A Palette of ParticleseBook - 2013
From molecules to stars, much of the cosmic canvas can be painted in brushstrokes of primary color: the protons, neutrons, and electrons we know so well. But for meticulous detail, we have to dip into exotic hues—leptons, mesons, hadrons, quarks. Bringing particle physics to life as few authors can, Jeremy Bernstein here unveils nature in all its subatomic splendor.
In this graceful account, Bernstein guides us through high-energy physics from the early twentieth century to the present, including such highlights as the newly discovered Higgs boson. Beginning with Ernest Rutherford’s 1911 explanation of the nucleus, a model of atomic structure emerged that sufficed until the 1930s, when new particles began to be theorized and experimentally confirmed. In the postwar period, the subatomic world exploded in a blaze of unexpected findings leading to the theory of the quark, in all its strange and charmed variations. An eyewitness to developments at Harvard University and the Institute for Advanced Study in Princeton, Bernstein laces his story with piquant anecdotes of such luminaries as Wolfgang Pauli, Murray Gell-Mann, and Sheldon Glashow.
Surveying the dizzying landscape of contemporary physics, Bernstein remains optimistic about our ability to comprehend the secrets of the cosmos—even as its mysteries deepen. We now know that over eighty percent of the universe consists of matter we have never identified or detected. A Palette of Particles draws readers into the excitement of a field where the more we discover, the less we seem to know.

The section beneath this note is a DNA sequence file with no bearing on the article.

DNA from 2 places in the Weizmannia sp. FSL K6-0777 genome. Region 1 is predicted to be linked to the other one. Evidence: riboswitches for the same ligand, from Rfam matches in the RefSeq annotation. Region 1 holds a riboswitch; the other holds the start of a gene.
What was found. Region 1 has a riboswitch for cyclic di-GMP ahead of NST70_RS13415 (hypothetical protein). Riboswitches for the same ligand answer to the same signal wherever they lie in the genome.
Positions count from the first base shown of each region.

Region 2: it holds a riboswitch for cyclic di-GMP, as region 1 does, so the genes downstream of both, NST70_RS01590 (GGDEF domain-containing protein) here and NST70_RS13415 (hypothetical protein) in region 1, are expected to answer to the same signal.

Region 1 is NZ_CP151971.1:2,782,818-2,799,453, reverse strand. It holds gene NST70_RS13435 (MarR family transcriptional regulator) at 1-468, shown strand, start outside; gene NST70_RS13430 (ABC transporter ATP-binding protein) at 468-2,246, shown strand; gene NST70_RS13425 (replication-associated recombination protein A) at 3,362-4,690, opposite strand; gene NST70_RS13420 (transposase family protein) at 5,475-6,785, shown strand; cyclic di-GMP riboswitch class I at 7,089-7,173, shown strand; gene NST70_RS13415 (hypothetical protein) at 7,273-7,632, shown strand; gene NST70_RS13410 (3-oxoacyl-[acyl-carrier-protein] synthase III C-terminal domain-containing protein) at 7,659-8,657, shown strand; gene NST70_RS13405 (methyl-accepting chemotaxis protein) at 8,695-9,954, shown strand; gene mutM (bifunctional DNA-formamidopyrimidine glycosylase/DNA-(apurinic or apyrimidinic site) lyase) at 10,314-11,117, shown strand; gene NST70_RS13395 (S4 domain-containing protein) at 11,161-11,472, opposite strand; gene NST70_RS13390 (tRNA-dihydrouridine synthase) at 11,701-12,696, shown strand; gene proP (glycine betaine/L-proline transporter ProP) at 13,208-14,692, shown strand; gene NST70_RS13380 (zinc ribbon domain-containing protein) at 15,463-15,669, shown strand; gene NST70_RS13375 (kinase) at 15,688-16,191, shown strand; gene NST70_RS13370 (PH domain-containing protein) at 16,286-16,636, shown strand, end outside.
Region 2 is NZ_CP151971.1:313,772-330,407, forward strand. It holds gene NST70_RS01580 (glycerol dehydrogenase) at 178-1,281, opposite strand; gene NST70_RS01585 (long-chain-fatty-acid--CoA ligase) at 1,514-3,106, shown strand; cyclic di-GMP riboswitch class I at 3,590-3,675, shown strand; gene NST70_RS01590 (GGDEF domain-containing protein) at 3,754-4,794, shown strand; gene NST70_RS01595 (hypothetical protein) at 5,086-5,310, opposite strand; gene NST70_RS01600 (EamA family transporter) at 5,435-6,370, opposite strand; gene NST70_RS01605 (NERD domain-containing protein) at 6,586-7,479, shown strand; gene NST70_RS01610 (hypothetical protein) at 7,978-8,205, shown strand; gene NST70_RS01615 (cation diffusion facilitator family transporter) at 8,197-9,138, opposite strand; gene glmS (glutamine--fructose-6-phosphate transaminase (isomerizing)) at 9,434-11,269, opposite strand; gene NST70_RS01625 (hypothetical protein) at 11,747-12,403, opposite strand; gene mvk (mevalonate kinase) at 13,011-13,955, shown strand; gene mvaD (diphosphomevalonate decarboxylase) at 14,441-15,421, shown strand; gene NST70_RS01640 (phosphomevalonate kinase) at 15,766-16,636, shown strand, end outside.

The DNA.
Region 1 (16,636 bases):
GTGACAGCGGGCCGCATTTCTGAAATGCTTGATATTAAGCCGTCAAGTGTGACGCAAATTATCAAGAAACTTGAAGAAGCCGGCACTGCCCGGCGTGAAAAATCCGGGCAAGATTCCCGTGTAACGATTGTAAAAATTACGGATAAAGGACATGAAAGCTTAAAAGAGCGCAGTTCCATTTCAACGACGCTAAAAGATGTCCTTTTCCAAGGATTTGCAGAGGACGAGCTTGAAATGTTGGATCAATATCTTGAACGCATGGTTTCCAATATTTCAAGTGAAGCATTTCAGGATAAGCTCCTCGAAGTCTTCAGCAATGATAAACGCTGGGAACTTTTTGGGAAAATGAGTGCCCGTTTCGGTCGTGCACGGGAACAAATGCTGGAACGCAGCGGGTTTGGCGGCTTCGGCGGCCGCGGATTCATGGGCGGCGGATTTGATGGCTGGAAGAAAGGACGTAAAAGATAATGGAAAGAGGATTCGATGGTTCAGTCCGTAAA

Jeremy Bernstein guides readers through high-energy physics from early twentieth-century atomic models to leptons, mesons, quarks, and the newly discovered Higgs boson, drawing them into the excitement of a universe where 80 percent of all matter has never been identified. From molecules to galaxies, the more we discover, the less we seem to know.
Baker & Taylor
A guide to high-energy physics from the early twentieth century to the present, including such highlights as Ernest Rutherford's 1911 explanation of the nucleus, the newly discovered Higgs boson, and anecdotes about famous physicists.
Jeremy Bernstein, an experienced particle physicist with a half-century of experience, presents a survey of the fundamental particles of the universe. He gives historically grounded accounts of how they were discovered, what they are as far as we can tell, and their meaning for the on-going study of how matter works. His explanations are fairly accessible to non-specialists, but occasionally make use of technical figures and notations to illustrate. The book is organized into three sections that he titles with a painter's metaphor. There are the "primary colors," or those particles we don't need advanced technology to detect: electrons, protons, neutrons, and even neutrinos. Then there are "secondary colors," or the stranger sub-atomic particles that started to appear in scientists' heads and as unexpected by-products of experiments around WWII: pions, muons, antiparticles, quarks, positrons and other strange particles. Finally he turns to "pastels," or the most exotic particles scientists think exist that take us well beyond the pale of ordinary experience: higgs bosons, squarks, tachyons, gravitons, and more. Belknap Press is an imprint of Harvard U. Press. Annotation ©2013 Book News, Inc., Portland, OR (booknews.com)